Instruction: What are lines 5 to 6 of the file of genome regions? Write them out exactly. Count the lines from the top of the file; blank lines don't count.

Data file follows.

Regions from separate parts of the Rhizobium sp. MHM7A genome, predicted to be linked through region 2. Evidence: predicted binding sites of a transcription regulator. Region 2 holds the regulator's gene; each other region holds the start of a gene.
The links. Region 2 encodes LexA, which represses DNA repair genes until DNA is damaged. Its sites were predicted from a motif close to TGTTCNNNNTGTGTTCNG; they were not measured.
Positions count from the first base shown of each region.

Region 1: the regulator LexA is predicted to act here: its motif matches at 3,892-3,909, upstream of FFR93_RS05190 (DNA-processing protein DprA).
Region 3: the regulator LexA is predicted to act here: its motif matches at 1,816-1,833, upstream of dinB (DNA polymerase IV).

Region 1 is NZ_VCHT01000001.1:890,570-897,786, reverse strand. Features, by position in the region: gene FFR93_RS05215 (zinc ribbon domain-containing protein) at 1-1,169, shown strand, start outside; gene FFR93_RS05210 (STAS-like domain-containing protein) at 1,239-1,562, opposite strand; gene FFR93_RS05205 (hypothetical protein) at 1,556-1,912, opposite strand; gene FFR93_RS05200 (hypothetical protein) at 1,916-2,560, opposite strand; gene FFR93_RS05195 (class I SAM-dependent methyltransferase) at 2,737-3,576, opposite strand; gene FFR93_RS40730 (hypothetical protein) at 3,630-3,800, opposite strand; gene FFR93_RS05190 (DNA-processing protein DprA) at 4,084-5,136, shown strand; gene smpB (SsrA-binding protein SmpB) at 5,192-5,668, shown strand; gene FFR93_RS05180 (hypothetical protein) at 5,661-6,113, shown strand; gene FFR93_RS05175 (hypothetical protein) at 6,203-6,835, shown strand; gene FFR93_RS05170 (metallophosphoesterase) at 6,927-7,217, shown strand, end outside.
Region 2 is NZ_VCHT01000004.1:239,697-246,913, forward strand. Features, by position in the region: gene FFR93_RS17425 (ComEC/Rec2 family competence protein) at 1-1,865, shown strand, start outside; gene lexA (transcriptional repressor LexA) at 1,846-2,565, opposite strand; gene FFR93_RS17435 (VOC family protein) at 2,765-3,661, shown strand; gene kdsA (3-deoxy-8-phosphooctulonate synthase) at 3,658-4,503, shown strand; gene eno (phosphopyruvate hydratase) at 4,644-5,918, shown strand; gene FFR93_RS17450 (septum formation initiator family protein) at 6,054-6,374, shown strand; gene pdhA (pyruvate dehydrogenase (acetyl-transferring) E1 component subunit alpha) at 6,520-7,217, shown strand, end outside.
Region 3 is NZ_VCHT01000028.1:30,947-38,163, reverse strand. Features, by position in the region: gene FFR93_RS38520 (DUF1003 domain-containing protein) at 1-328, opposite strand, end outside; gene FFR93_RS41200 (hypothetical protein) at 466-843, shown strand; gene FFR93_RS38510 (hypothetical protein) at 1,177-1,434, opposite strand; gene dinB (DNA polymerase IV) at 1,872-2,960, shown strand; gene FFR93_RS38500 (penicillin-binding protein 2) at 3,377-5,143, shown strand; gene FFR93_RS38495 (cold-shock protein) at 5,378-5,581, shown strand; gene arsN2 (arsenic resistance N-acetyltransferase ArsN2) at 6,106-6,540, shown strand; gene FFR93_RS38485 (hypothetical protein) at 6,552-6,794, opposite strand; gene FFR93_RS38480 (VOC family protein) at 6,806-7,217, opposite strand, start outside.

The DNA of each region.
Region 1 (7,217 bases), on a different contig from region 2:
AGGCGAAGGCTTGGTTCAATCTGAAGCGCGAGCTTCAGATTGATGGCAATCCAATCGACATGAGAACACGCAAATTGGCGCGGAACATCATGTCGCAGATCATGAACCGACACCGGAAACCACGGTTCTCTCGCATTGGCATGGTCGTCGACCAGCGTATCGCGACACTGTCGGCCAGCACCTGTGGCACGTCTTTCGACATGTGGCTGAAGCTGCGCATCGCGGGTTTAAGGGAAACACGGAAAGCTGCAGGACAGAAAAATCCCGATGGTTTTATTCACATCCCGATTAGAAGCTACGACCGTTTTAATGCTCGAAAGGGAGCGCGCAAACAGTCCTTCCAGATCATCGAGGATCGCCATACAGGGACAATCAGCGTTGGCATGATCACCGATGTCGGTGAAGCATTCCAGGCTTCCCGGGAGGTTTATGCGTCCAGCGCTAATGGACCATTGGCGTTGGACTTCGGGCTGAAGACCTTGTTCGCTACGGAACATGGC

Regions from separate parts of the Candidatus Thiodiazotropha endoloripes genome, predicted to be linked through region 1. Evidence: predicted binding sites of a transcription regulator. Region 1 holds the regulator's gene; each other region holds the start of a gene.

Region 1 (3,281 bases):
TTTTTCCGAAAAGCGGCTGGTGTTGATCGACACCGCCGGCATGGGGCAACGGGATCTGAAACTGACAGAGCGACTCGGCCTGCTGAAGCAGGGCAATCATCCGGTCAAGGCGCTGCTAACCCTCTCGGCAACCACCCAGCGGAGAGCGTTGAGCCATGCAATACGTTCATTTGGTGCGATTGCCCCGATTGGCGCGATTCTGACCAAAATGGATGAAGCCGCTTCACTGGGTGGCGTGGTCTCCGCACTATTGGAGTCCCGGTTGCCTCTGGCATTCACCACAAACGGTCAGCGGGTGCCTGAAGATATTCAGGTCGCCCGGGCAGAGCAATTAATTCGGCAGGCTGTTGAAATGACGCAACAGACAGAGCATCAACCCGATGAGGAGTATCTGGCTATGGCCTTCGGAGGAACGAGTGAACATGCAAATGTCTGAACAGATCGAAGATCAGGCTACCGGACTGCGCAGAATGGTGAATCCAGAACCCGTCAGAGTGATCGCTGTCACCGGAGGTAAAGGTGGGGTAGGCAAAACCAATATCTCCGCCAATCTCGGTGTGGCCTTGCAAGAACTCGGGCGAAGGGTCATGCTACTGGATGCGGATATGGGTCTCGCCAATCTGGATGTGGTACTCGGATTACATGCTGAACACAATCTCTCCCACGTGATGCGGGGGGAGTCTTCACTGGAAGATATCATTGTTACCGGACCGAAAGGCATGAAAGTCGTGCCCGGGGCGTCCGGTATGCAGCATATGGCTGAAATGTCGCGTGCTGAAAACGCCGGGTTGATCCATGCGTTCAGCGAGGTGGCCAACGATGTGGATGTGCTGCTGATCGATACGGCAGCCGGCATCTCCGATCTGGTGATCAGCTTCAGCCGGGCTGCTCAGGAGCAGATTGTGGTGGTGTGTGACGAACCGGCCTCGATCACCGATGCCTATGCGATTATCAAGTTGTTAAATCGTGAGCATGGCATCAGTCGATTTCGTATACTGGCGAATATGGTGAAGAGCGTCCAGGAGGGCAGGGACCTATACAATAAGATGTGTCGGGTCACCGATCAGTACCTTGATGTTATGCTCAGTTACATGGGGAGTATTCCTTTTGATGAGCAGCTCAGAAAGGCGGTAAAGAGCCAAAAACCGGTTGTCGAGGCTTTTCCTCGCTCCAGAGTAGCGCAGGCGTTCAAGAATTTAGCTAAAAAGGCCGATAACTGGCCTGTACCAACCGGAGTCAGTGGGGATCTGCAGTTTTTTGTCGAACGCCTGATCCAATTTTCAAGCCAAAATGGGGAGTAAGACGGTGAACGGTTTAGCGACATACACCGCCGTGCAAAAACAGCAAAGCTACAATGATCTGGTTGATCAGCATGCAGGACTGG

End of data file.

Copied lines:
Region 3: the regulator LexA is predicted to act here: its motif matches at 1,816-1,833, upstream of dinB (DNA polymerase IV).

Region 1 is NZ_VCHT01000001.1:890,570-897,786, reverse strand. Features, by position in the region: gene FFR93_RS05215 (zinc ribbon domain-containing protein) at 1-1,169, shown strand, start outside; gene FFR93_RS05210 (STAS-like domain-containing protein) at 1,239-1,562, opposite strand; gene FFR93_RS05205 (hypothetical protein) at 1,556-1,912, opposite strand; gene FFR93_RS05200 (hypothetical protein) at 1,916-2,560, opposite strand; gene FFR93_RS05195 (class I SAM-dependent methyltransferase) at 2,737-3,576, opposite strand; gene FFR93_RS40730 (hypothetical protein) at 3,630-3,800, opposite strand; gene FFR93_RS05190 (DNA-processing protein DprA) at 4,084-5,136, shown strand; gene smpB (SsrA-binding protein SmpB) at 5,192-5,668, shown strand; gene FFR93_RS05180 (hypothetical protein) at 5,661-6,113, shown strand; gene FFR93_RS05175 (hypothetical protein) at 6,203-6,835, shown strand; gene FFR93_RS05170 (metallophosphoesterase) at 6,927-7,217, shown strand, end outside.